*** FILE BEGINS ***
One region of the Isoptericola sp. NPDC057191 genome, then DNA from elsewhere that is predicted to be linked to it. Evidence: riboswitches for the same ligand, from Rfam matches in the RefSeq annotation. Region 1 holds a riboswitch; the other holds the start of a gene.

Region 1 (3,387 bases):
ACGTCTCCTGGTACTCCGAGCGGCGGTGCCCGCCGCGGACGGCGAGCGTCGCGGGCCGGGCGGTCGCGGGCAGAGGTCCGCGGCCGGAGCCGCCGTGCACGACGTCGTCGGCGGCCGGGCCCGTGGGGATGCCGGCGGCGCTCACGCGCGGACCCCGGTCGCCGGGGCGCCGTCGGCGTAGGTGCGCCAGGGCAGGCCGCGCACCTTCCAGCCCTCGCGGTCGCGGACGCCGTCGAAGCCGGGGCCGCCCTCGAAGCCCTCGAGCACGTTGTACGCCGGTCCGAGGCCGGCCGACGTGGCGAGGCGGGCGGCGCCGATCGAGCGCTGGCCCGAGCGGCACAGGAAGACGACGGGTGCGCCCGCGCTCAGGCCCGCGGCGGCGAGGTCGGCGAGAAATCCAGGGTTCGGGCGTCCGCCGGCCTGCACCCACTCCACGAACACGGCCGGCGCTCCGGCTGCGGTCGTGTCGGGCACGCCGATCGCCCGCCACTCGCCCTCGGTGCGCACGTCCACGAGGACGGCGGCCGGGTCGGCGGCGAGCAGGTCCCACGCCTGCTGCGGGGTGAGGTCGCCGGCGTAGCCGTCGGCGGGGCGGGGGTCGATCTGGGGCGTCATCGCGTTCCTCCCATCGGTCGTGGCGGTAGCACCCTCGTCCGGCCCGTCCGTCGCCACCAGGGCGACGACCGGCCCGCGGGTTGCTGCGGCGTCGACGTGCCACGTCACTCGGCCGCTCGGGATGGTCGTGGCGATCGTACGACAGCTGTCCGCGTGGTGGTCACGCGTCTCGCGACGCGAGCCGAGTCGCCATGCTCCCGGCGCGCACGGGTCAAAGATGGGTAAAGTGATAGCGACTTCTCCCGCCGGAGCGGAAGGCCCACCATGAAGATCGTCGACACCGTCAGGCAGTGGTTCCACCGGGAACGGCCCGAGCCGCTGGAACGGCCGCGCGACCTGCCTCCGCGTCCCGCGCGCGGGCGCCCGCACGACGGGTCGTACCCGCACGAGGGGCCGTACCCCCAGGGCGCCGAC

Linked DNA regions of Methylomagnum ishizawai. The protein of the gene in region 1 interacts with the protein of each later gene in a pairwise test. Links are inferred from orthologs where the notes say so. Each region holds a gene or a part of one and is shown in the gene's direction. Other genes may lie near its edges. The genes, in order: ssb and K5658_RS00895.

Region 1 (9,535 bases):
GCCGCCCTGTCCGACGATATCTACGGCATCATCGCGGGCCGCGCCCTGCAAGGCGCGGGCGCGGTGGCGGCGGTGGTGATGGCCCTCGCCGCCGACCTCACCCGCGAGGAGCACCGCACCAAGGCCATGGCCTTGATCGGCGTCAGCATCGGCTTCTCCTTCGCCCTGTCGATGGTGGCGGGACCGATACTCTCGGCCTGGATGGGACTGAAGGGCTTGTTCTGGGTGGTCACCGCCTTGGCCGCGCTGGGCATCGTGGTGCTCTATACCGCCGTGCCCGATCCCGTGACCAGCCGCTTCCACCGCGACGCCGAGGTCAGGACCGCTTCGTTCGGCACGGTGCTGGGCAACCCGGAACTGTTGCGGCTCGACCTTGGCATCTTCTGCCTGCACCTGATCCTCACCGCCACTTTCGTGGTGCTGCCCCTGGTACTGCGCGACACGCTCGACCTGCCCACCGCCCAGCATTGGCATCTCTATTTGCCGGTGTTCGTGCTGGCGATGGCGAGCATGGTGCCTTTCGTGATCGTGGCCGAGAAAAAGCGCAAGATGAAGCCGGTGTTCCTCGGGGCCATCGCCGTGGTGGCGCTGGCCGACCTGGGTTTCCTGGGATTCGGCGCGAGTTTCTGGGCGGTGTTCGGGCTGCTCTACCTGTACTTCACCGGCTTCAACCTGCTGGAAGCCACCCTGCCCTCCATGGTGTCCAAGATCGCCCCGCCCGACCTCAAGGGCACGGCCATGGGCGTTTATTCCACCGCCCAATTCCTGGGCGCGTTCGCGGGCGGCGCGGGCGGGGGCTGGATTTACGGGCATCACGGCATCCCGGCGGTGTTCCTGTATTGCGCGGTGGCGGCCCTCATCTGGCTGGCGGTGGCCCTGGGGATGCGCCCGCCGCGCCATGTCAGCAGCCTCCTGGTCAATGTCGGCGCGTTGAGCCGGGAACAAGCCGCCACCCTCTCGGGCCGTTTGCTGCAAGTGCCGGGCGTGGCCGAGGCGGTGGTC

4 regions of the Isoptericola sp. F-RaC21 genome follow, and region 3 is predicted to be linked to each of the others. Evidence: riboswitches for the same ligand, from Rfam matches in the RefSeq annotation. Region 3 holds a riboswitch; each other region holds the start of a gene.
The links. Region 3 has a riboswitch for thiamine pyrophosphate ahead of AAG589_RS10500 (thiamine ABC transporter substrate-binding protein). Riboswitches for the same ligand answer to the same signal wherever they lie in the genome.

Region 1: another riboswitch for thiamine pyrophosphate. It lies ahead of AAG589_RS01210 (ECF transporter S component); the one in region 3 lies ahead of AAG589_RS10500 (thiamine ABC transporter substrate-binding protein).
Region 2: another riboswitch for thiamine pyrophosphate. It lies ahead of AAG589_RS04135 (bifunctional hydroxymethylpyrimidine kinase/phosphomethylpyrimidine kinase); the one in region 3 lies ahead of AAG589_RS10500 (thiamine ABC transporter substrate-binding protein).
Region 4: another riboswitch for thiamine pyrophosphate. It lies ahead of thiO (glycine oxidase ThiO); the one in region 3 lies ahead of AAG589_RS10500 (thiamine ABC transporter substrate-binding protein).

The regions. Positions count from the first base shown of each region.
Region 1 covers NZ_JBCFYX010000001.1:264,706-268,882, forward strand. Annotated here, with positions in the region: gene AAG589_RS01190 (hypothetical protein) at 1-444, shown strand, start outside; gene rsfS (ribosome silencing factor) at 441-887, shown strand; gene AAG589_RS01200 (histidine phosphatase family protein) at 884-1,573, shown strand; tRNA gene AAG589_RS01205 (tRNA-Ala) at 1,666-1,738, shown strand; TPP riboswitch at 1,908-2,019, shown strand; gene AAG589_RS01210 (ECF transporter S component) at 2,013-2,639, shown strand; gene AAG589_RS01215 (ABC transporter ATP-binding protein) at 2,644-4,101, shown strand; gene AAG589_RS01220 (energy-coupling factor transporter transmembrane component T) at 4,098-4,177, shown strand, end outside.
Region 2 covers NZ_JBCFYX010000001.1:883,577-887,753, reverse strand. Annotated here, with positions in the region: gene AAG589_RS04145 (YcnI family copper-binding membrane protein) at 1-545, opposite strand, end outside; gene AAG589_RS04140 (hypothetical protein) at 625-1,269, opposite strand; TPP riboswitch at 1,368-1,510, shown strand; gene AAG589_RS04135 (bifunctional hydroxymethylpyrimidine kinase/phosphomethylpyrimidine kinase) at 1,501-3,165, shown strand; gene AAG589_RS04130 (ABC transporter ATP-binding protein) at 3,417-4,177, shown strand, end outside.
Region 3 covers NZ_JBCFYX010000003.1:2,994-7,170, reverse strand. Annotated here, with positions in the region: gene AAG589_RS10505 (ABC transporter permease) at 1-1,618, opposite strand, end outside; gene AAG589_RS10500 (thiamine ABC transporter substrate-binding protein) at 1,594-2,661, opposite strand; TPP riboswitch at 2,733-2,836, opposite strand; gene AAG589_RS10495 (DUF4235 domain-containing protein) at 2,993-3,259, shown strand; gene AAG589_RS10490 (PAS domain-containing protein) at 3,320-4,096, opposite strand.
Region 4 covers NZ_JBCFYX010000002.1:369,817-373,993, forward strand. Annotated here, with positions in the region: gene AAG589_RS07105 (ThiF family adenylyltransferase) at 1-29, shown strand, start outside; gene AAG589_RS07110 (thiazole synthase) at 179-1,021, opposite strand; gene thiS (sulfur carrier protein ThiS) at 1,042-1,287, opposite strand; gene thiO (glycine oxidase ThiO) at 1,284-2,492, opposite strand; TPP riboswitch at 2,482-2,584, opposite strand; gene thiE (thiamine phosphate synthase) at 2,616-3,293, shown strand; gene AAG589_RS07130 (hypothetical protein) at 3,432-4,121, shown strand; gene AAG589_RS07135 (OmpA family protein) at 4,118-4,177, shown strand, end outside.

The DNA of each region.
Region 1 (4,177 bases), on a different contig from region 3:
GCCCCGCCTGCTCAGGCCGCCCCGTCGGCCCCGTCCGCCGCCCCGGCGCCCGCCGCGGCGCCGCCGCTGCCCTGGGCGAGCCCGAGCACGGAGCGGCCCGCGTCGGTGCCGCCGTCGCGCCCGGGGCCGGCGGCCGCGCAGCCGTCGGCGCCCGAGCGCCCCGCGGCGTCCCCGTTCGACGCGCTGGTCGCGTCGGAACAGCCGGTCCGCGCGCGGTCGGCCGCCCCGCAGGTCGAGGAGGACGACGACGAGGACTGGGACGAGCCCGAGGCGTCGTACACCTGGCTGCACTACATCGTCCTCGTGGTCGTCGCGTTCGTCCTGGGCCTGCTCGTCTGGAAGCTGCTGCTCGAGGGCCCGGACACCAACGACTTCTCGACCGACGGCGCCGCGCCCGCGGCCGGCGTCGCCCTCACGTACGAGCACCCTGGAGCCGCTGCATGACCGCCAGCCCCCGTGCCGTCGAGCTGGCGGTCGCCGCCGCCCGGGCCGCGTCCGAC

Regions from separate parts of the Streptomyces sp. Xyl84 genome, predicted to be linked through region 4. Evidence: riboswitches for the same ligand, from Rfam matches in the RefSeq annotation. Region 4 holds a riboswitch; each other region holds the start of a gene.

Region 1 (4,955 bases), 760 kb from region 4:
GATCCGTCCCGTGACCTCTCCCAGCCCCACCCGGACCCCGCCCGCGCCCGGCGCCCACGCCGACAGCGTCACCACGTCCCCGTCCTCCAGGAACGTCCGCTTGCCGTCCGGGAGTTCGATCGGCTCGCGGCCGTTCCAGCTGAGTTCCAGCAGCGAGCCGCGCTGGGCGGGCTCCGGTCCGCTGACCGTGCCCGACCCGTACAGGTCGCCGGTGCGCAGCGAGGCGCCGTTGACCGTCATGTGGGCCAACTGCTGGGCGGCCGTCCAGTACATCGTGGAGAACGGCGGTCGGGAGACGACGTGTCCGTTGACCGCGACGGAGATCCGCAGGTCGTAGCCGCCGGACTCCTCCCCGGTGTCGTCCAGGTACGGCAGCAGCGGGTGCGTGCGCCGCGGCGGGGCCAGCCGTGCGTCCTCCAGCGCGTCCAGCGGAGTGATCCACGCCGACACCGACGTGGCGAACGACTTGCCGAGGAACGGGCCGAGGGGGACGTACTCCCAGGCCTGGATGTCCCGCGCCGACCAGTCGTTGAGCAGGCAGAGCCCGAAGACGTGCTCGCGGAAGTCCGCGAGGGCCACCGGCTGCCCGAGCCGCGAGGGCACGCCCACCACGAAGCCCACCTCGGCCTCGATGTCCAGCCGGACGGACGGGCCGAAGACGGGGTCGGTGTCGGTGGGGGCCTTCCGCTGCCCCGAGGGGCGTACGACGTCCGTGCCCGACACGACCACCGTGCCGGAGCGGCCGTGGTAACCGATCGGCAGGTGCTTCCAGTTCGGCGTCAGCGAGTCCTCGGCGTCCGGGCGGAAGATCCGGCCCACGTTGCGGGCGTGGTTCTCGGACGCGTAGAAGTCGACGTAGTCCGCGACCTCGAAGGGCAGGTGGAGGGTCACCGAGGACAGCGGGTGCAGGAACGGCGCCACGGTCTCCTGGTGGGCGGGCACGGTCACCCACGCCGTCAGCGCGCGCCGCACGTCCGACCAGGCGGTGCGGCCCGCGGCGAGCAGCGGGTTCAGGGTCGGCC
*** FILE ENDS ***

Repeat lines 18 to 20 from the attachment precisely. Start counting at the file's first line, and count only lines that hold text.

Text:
Region 1 (4,177 bases), on a different contig from region 3:
GCCCCGCCTGCTCAGGCCGCCCCGTCGGCCCCGTCCGCCGCCCCGGCGCCCGCCGCGGCGCCGCCGCTGCCCTGGGCGAGCCCGAGCACGGAGCGGCCCGCGTCGGTGCCGCCGTCGCGCCCGGGGCCGGCGGCCGCGCAGCCGTCGGCGCCCGAGCGCCCCGCGGCGTCCCCGTTCGACGCGCTGGTCGCGTCGGAACAGCCGGTCCGCGCGCGGTCGGCCGCCCCGCAGGTCGAGGAGGACGACGACGAGGACTGGGACGAGCCCGAGGCGTCGTACACCTGGCTGCACTACATCGTCCTCGTGGTCGTCGCGTTCGTCCTGGGCCTGCTCGTCTGGAAGCTGCTGCTCGAGGGCCCGGACACCAACGACTTCTCGACCGACGGCGCCGCGCCCGCGGCCGGCGTCGCCCTCACGTACGAGCACCCTGGAGCCGCTGCATGACCGCCAGCCCCCGTGCCGTCGAGCTGGCGGTCGCCGCCGCCCGGGCCGCGTCCGAC

Regions from separate parts of the Streptomyces sp. Xyl84 genome, predicted to be linked through region 4. Evidence: riboswitches for the same ligand, from Rfam matches in the RefSeq annotation. Region 4 holds a riboswitch; each other region holds the start of a gene.